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What It Will Really Take To Rebuild Our Trust in CEOs

May 19, 2016, 10:00 AM UTC
Small businessman looking at giant businessman holding stacks of money
Christopher Zacharow

Corporate America’s bold and swift response to North Carolina and Georgia’s new laws limiting legal protections for the lesbian, gay, bisexual and transgender community has been remarkable. The fact that executives at top companies have been publicly vocal about a societal issue signals a seismic shift in the role business leaders are hoping to play over public policy. They are looking to be agents of change, a trend that suggests the emergence of a new model of CEO leadership.

This comes at a time when most people have a hard time trusting today’s executives, according to The Edelman Trust Barometer, which surveyed 33,000 people in 28 countries between October and November in 2015.

Although trust in CEOs rose over the past year (to a global average of 49%), the general population trusts business as an institution more than it trusts its leaders, the Trust Barometer showed. A majority of respondents view business as the institution most capable of keeping pace with the changing demands of the global economy (compared to government, NGOs and media). Yet more than half surveyed do not trust CEOs to do what is right.

To understand why, it’s helpful to trace how the public persona of the CEO role has changed over the past few decades and how, as the survey suggests, it is entering a new era

Back in the 1980s and ‘90s, business leaders like Martha Stewart and Mark Cuban easily made headlines based on their business acumen and pop culture status. And while the current popularity of Donald Trump might suggest otherwise, the era of the celebrity CEO essentially ended with the 2008 global financial crisis.

Faced with the burdens of government regulations and activist investors, CEOs avoided public attention. Instead of being present at public-facing events or weighing in on the issues of the day, chief executives put their heads down and turned inward, focusing on increasing revenues and cutting costs.

It’s not surprising, then, that 47% of respondents surveyed in the Trust Barometer said that they cannot name a single CEO.

The time has come for the invisibility cloak to come off because expectations of business and its leaders are changing. Most Trust Barometer respondents said that CEOs focus too much on short-term financial results (67%) and lobbying (57%), and not enough on job creation (49%) or positive long-term impact (57%).

What’s more, while most CEOs believe that their duty is to center their communications on the operational and financial aspects of a company, 80% of those surveyed say that a CEO should be personally visible in discussing societal issues like income inequality.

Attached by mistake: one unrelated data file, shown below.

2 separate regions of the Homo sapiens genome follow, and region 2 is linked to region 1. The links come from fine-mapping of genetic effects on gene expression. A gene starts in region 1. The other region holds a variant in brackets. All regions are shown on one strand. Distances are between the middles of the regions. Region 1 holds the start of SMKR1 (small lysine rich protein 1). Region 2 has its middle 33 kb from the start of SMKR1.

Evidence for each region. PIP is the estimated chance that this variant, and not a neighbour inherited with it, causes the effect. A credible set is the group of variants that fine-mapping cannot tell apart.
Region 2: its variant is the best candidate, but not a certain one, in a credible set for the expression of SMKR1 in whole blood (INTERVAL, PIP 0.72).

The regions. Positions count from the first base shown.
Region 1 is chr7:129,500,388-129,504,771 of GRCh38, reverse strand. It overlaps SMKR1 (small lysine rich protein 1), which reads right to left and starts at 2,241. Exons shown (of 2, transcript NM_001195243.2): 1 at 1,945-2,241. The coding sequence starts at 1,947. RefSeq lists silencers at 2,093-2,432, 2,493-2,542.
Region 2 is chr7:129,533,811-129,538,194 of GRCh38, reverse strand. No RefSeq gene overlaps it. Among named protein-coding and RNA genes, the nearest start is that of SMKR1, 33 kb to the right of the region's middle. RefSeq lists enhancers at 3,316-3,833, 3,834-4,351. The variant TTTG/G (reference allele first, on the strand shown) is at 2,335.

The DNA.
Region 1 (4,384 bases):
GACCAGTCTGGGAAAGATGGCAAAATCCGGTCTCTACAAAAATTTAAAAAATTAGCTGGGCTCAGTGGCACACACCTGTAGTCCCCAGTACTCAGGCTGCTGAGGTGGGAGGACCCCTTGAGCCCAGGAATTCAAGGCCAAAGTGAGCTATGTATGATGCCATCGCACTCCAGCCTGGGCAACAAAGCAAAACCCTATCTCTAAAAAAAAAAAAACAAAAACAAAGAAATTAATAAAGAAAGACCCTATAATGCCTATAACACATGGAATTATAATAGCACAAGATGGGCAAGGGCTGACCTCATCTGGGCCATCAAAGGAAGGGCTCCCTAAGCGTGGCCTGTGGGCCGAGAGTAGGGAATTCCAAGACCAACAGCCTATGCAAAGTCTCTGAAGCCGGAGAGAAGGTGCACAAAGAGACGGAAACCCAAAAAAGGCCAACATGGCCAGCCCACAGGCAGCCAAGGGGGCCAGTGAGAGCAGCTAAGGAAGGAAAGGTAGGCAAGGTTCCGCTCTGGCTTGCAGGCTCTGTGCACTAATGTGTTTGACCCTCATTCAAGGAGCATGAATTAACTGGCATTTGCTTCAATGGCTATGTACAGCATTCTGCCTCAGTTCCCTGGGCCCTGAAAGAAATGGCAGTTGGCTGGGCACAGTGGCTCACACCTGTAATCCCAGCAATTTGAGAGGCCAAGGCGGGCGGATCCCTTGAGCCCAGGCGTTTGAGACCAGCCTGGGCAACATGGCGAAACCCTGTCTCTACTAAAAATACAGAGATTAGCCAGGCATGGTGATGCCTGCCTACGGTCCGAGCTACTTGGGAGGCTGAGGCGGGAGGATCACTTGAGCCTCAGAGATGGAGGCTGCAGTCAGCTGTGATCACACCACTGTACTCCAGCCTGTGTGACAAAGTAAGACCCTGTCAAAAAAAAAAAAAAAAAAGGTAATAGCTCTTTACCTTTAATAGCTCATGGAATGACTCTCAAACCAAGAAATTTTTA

The majority of people may not trust CEOs, but they are calling on them to be visible, real and human. They want to hear from an open, honest leader. How can a CEO heed the call?

Shareholders may evaluate CEOs’ performance based on the health of their companies’ balance sheets. But a broader range of stakeholders shape their opinions and decide whether they trust executives through four lenses: actions; perceived values; treatment of employees (and what they say about you); and how you engage with the community. According to the survey, the most important trust-building attribute is “leading with integrity,” and there are several ways to build this integrity in the eyes of key audiences:

Be visible. Stakeholders fully expect to hear from CEOs frequently and openly about both earning profits and providing societal benefits. According to respondents, 74% expressed the importance of CEOs being personally visible in communicating about the future of an industry.

Take a stand. CEOs need not shy away from taking a controversial stand; rather they must be more purpose-driven, with a clear point of view on how his or her company and industry contributes to society in positive ways.

Tell a personal story. People expect a more human, relatable CEO. According to respondents, the following types of information are important to building trust in a CEO: personal values (79%); obstacles overcome (70%); personal success story (65%); education and how it shaped you (62%).

Put employees first. Eighty-one percent of respondents agree communicating with employees is most important in building trust in a CEO, even more so than meetings with investors and analysts. CEOs must engage with employees regularly and openly. They are a company’s most powerful ambassadors and advocates.

Engage directly. Forty-seven percent of respondents expressed the importance of placing the customer ahead of profit. Fortunately for CEOs there is an ever-increasing number of communications channels providing a wide variety of ways to engage with a company’s most important stakeholders.

Recently, several global CEOs have stepped forward on a range of important industry and social issues, including Salesforce (CRM) CEO Mark Benioff. Facebook (FB) CEO Mark Zuckerberg (the only CEO who achieved double-digit recall globally in the Trust Barometer) consistently shares a mix of content and commentary across personal, company and industry interests.

CEOs have an opportunity to build and strengthen relationships by engaging and communicating in a way that is transparent and open.As the data indicates, business leadership as usual won’t cut it in today’s world. The mandate is now broader.

Matthew Harrington is Global COO of Edelman, a communications marketing firm. He is a specialist in corporate positioning and reputation management.